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Best-selling author, merchandise pioneer and champion sheep breeder. Take a bow, Beatrix Potter

Beatrix Potter Photo: PA

Long before Walt Disney sketched out his first Mickey, or George Lucas began selling plastic figures of Darth Vader, a young woman in Cumbria had already spotted how to cash in on the characters she'd dreamt up.

Beatrix Potter was a woman way ahead of her time, in more ways than one.

Her first book about four little rabbits couldn't find a buyer, so Potter decided to fund publication herself.

A family friend was so impressed, he began touting the book around London publishing houses, and so began Beatrix's rise to fame.

In 1903, Beatrix made and patented a Peter Rabbit doll - something unheard of at the time. A licence she retained, creating a large income. This was followed by board games, painting books, wallpaper and various other items depicting her characters.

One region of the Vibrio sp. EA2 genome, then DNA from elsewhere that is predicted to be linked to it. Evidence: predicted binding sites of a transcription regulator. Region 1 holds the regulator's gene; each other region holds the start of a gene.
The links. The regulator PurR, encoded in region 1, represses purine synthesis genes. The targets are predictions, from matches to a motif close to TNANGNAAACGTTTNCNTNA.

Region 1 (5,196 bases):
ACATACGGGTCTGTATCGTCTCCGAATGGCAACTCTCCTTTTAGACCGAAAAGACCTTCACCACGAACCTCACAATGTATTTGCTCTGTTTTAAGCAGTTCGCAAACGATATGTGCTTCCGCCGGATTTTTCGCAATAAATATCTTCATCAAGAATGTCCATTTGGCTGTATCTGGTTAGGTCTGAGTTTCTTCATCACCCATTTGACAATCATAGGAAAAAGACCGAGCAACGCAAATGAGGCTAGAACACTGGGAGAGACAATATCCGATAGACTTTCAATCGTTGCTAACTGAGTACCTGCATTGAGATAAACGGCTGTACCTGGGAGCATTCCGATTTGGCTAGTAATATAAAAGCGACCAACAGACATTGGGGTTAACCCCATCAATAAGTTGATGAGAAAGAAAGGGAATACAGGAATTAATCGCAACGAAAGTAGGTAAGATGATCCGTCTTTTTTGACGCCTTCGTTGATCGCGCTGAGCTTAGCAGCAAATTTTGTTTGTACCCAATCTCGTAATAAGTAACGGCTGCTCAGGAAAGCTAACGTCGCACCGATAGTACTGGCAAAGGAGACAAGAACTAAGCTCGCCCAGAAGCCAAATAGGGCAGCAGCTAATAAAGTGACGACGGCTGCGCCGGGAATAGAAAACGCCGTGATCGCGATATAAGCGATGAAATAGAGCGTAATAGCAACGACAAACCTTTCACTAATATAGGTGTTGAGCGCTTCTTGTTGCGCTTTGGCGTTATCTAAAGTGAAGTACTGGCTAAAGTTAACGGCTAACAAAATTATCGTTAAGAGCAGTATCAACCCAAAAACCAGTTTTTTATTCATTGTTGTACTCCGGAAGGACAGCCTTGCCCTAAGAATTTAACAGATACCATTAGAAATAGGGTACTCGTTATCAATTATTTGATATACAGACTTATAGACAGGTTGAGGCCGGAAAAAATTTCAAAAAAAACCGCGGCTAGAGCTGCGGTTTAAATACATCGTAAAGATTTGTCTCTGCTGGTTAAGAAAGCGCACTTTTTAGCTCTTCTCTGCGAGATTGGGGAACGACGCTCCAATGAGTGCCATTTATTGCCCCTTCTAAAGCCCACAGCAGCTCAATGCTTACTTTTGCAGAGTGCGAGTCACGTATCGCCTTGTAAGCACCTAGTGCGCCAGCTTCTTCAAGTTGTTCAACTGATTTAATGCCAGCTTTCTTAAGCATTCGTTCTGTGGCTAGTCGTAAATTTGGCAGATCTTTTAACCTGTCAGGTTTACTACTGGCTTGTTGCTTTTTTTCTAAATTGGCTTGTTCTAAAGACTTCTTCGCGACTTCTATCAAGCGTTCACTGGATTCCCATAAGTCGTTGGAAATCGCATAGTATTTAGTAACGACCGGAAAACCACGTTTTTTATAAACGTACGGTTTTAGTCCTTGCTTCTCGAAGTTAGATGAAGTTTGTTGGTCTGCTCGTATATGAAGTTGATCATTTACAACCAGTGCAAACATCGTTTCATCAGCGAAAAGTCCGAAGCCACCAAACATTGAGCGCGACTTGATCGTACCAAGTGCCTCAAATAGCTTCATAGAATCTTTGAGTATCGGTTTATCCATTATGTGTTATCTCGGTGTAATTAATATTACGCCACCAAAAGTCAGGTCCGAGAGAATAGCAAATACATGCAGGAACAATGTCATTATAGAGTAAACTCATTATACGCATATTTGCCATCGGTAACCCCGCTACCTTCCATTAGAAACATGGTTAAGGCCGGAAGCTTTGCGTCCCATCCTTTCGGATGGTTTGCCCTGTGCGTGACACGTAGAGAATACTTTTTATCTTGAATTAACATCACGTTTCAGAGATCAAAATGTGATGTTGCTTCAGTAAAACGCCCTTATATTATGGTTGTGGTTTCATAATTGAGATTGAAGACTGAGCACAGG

By now her books were big business. The Tale of Peter Rabbit, The Tale of Squirrel Nutkin and The Tailor of Gloucester among her best-known successes.

Beatrix diversified into farming, buying Hilltop Farm, and becoming a champion breeder of Herdwick Sheep.

By the time of her death, Beatrix was extremely wealthy. Her love of the Lake District was demonstrated in her will, leaving Hilltop Farm and 15 others she then owned, along with 4,000 acres and her herds of sheep, to the National Trust.

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